How Walmart’s new subscription program is trying to compete with Amazon
Walmart has been dominating the online grocery space, and now it’s trying to expand its domain.
Earlier this week, Vox reported that Walmart’s long awaited Amazon Prime competitor is soon to launch — this month, in fact. Called Walmart+, it will reportedly cost $98 a year and offer fast home delivery and other perks. Those other perks — as well as the price tag — are where Walmart is trying to differentiate itself from Amazon. But the question still remains whether or not it will be enough to compete with the 800-pound gorilla.
Amazon is still absolutely the dominant player when it comes to e-commerce. According to eMarketer, the company has 38% of the U.S. digital sales market share this year. Coming in second is Walmart with 5.8%. Still, Walmart is growing at a faster clip, at 44.2%, compared with Amazon’s 21.1%. (Target, it should be said, is the retailer growing the most online, at 52% sales growth.)
For Walmart, the hope is to capitalize on the area it’s already dominating — namely, groceries. In the first quarter of this year, the retailer’s e-commerce business grew up 74%, and it attributed much of that to grocery demand. It presented a distinct contrast from Amazon, which has only slowly been going into grocery — and found itself inundated with demand during coronavirus such that some deliveries took weeks and areas that offered grocery delivery were maxed out.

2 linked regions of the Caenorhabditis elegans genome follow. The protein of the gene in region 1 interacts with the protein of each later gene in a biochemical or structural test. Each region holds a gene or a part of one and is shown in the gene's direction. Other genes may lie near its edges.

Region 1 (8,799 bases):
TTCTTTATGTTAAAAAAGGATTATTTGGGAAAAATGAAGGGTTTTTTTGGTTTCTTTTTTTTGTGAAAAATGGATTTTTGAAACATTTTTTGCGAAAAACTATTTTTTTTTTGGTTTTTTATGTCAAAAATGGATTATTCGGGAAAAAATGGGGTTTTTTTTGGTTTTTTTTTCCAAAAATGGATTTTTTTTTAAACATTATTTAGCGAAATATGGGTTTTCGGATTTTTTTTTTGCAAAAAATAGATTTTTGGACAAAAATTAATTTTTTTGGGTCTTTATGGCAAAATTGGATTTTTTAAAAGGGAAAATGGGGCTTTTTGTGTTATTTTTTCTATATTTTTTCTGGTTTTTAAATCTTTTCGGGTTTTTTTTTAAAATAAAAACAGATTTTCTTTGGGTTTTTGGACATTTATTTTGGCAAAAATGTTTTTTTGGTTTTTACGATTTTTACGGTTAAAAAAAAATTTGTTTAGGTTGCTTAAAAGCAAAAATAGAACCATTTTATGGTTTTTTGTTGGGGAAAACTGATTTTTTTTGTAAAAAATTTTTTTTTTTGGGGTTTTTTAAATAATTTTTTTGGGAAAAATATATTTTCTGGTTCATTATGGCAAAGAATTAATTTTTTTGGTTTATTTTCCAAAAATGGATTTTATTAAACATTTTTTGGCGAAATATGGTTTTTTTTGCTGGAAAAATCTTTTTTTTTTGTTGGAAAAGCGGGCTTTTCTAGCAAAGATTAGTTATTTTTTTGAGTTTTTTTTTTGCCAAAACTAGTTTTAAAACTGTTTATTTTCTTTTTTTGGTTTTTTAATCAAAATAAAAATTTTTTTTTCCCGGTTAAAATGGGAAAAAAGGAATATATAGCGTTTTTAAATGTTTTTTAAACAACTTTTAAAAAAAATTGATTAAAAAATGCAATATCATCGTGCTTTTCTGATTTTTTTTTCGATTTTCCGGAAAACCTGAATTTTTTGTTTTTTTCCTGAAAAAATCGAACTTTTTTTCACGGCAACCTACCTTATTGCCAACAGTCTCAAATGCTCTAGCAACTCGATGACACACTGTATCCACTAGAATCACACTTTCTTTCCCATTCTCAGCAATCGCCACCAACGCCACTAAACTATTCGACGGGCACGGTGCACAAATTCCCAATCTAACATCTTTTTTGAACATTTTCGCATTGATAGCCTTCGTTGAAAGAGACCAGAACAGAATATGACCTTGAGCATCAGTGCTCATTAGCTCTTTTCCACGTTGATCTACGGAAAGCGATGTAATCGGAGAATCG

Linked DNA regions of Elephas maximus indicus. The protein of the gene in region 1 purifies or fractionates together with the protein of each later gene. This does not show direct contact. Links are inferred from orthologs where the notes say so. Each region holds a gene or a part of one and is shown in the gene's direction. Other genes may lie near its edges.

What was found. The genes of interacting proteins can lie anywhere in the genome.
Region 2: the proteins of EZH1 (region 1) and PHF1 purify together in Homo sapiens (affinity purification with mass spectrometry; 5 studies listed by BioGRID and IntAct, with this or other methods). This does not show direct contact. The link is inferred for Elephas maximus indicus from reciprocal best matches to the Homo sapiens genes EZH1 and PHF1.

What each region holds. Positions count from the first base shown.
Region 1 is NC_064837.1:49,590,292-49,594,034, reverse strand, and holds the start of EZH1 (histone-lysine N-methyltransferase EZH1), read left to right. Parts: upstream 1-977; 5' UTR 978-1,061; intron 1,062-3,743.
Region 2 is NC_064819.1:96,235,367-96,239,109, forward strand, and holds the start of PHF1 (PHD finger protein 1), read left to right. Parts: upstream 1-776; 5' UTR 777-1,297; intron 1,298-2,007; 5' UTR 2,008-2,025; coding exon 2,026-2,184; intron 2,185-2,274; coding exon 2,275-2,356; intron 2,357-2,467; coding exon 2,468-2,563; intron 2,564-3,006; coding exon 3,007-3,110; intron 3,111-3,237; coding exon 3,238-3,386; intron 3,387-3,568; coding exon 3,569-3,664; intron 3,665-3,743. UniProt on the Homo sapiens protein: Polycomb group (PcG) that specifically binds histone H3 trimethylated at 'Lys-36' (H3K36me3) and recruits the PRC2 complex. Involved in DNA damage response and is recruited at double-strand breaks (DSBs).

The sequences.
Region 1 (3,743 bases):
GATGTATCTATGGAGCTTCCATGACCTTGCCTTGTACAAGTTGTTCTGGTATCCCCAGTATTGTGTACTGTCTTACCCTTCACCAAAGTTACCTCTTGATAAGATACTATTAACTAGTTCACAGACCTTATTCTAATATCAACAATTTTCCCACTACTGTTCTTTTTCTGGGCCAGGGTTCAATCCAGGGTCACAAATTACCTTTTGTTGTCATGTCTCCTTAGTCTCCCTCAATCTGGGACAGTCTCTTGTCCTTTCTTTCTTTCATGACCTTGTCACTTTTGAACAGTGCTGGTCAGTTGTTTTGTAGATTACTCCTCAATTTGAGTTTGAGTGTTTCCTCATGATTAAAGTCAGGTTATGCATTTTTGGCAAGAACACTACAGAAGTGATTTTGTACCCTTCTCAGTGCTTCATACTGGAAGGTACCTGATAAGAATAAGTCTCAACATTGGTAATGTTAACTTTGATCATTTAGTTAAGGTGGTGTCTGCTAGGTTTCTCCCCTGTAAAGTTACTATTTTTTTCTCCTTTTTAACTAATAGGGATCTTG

For years, said Lei Duran, svp at Kantar, Amazon Prime was able to grow because of its ease of use. “It was one click — it was super easy,” she said. “You could buy anything that you wanted — except for groceries.” With Walmart, its ability to fill that void at a scale Amazon has yet to hit could help it win this war.
Still, it’s anything but easy to compete with Amazon. “People who are Amazon Prime members tend to be very entrenched,” said Andrew Lipsman, principal analyst at eMarketer. A company like Walmart, he added, “would have to provide a really unique and differential benefit to overcome inertia.”
Currently, Walmart+ is reportedly priced cheaper — $95 compared to Amazon’s $119. It also would reportedly offer certain exclusive perks, like discounts at Walmarts gas stations and first looks at new products. The new product deals, said Lipsman, could prove to be a helpful differentiator. One way, he said, is with “door buster deals for the Holiday season.”
Another way is by offering Walmart+ members access to more exclusive products via the retailer’s new partnership with Shopify. With that, “Walmart gets access to differentiated inventory,” Lipsman said. This would give members access to more precious items — as well as serve as a testing ground for which new products Walmart could put on its shelves.
Even with all of these put together, it’s unlikely Walmart expects there to be a mass exodus from Amazon. The plan right now is likely to set the groundwork and find the small competitive areas on which it can apply pressure. “I do think there will be shoppers that start to make the comparison,” said Duran. “Maybe they only have money for one [membership].”
Which is to say that the battle is only beginning. “This is going to be a long game for Walmart,” said Lipsman.